# Derive imputation values for categorical data

### Description

Deduce imputation values for categorical data. By substituting all known values and interatively eliminating the unknowns from the set of edits, unique imputation values are derived where possible.

### Usage

1 2 | ```
deductiveLevels(E, x, adapt = rep(FALSE, length(x)),
checkFeasibility = TRUE)
``` |

### Arguments

`E` |
editarray |

`x` |
a named |

`adapt` |
boolean vector indicating which variables may be adapted. |

`checkFeasibility` |
Test wether the assumed-correct values (observed and not designated by adapt) can lead to a consistent record. |

### Details

Imputation values are derived for missing variables (NA) and for variables indicated by 'adapt'.

### Value

A named vector with imputation values for `x`

### References

T. De Waal, J. Pannekoek and S. Scholtus (2011) Handbook of statistical data editing Chpt 9.2.1 - 9.2.2

### Examples

1 2 3 4 5 6 7 8 9 10 11 12 13 14 15 16 17 18 19 20 21 22 23 24 25 26 27 28 29 30 31 32 33 34 35 36 37 38 39 | ```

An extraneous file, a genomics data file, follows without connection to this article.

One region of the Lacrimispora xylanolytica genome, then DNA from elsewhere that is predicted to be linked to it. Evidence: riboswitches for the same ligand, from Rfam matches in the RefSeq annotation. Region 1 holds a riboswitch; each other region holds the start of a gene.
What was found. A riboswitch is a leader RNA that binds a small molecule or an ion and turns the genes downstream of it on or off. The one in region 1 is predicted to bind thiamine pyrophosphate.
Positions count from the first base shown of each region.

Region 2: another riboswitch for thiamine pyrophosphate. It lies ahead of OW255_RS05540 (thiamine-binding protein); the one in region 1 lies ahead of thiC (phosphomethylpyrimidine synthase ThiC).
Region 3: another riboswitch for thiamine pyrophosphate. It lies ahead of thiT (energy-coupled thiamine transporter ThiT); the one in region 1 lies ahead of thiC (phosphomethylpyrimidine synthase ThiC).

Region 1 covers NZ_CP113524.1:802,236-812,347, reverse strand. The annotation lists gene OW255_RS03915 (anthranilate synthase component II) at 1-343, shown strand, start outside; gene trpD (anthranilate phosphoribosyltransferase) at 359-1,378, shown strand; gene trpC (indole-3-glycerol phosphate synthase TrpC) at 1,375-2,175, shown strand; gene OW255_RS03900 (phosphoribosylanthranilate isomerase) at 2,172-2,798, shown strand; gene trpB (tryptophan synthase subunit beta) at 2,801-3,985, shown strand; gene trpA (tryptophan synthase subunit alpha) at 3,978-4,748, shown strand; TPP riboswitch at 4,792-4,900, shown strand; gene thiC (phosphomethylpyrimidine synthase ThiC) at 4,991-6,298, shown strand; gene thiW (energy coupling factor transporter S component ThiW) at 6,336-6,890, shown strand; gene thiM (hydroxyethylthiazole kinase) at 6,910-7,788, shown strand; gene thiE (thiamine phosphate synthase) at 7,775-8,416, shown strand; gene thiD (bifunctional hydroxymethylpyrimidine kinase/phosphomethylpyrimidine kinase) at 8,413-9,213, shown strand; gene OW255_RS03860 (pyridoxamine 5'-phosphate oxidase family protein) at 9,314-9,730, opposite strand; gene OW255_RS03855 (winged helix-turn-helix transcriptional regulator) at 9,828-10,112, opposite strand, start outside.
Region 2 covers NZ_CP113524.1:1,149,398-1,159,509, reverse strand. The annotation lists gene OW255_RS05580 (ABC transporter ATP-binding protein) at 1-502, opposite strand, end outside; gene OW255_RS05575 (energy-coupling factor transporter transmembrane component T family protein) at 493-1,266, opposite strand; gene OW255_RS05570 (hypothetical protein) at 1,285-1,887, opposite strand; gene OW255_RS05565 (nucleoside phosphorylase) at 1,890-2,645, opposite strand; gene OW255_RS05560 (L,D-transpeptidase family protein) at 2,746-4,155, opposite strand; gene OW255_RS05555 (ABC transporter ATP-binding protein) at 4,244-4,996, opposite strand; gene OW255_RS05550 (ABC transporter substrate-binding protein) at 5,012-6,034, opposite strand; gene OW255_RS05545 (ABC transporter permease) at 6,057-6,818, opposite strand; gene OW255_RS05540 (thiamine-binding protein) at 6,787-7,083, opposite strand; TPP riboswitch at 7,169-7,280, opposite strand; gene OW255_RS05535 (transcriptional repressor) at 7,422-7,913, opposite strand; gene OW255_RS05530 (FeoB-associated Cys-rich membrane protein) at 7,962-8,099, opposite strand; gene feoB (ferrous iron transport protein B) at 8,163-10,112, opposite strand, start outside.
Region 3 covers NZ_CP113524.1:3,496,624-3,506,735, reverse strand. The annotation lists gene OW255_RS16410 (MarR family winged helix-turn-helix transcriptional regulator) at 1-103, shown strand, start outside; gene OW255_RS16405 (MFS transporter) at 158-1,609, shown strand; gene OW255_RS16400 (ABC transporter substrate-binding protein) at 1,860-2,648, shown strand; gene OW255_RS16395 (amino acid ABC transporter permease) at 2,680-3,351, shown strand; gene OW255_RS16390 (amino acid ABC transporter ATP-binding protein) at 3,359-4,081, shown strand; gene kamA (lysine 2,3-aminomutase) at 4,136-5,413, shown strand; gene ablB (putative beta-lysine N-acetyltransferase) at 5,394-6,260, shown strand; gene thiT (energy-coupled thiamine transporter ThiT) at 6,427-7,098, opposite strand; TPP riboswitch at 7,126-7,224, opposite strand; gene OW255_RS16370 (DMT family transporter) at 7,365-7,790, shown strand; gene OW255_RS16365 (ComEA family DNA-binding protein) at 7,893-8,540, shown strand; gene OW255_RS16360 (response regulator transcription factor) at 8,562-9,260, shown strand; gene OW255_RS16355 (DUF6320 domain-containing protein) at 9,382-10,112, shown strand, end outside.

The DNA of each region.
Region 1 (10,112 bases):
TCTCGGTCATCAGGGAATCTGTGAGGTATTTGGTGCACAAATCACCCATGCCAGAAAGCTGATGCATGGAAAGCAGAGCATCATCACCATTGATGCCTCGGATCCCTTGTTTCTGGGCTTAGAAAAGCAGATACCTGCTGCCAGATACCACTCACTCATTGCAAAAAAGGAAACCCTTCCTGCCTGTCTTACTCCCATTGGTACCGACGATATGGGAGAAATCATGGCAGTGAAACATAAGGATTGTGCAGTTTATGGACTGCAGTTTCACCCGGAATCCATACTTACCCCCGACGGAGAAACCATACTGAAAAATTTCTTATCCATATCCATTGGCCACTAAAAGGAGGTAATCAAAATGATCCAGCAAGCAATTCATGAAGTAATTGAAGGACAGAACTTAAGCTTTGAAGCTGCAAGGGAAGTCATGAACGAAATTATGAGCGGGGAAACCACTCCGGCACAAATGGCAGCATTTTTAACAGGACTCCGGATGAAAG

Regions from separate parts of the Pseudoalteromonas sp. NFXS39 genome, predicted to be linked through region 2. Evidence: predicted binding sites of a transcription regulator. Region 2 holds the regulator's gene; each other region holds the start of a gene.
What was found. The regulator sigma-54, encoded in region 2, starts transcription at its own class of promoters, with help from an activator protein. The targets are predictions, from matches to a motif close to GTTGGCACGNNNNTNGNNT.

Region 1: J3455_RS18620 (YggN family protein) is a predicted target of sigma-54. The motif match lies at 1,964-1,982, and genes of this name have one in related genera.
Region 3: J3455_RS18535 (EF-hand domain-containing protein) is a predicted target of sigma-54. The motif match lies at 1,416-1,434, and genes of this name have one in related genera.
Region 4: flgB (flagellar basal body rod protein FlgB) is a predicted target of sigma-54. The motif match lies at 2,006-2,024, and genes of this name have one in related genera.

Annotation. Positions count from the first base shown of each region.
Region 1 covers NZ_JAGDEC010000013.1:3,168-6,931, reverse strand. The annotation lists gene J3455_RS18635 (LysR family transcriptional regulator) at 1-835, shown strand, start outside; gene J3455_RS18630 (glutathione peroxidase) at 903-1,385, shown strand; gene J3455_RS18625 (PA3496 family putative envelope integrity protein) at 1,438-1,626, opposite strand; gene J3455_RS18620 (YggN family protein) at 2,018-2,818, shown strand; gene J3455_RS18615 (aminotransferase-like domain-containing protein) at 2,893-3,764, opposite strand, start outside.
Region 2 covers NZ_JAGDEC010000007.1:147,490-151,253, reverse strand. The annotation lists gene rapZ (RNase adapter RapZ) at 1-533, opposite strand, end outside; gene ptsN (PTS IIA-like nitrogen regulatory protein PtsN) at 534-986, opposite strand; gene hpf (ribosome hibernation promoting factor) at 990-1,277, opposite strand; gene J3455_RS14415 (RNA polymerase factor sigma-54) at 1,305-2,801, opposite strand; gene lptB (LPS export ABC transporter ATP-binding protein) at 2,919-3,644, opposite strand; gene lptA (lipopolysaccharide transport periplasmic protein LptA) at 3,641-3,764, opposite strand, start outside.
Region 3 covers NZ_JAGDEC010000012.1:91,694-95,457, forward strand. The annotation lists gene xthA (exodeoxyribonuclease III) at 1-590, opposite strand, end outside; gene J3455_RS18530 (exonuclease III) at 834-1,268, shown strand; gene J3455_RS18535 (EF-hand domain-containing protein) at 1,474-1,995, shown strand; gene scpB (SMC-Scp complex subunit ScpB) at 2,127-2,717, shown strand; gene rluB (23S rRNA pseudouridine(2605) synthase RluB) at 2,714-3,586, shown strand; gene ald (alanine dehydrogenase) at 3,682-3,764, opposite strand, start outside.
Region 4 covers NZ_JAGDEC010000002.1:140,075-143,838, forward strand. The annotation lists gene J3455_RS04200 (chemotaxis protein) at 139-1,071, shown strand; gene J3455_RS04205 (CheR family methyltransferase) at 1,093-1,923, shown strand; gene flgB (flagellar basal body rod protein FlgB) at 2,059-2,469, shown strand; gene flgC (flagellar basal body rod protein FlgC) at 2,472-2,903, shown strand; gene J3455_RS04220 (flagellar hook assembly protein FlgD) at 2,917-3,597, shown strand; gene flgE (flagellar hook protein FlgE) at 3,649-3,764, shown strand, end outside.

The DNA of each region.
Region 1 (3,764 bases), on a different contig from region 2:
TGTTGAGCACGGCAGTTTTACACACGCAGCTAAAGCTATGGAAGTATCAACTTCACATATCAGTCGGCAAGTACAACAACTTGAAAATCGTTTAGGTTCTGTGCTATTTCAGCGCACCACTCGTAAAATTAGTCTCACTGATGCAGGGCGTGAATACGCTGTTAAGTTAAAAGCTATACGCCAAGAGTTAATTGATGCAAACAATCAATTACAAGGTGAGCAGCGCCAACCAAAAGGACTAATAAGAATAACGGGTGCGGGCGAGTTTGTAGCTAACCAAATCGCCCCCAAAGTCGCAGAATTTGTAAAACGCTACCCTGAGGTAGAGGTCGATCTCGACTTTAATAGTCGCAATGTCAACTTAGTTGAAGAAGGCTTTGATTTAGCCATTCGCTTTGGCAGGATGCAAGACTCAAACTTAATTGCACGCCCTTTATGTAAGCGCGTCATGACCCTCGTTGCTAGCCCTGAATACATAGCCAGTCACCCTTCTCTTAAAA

# a simple example. We know the subject is pregnant. What is the gender?
E <- editarray(c(
"gender \%in\% c('male','female')",
"pregnant \%in\% c(TRUE,FALSE)",
"if ( gender=='male') !pregnant"))
# a record with unknown gender
x <- c(gender=NA,pregnant=TRUE)
# find imputations
(s <- deductiveLevels(E,x))
# imputation can be done as follows:
x[names(s)] <- s
# Here's an example from De Waal et al (2011) (ex. 9.3)
E <- editarray(c(
"x1 \%in\% letters[1:4]",
"x2 \%in\% letters[1:3]",
"x3 \%in\% letters[1:3]",
"x4 \%in\% letters[1:2]",
"if (x2 == 'c' & x3 != 'c' & x4 == 'a' ) FALSE",
"if (x2 != 'a' & x4 == 'b') FALSE",
"if (x1 != 'c' & x2 != 'b' & x3 != 'a') FALSE",
"if (x1 == 'c' & x3 != 'a' & x4 == 'a' ) FALSE"
))
x <- c(x1='c',x2='b',x3=NA,x4=NA)
(s <- deductiveLevels(E,x))
x[names(s)] <- s
# another example, partial imputation
y <- c(x1=NA,x2=NA,x3=NA,x4='b')
(s <- deductiveLevels(E,y))
y[names(s)] <- s
``` |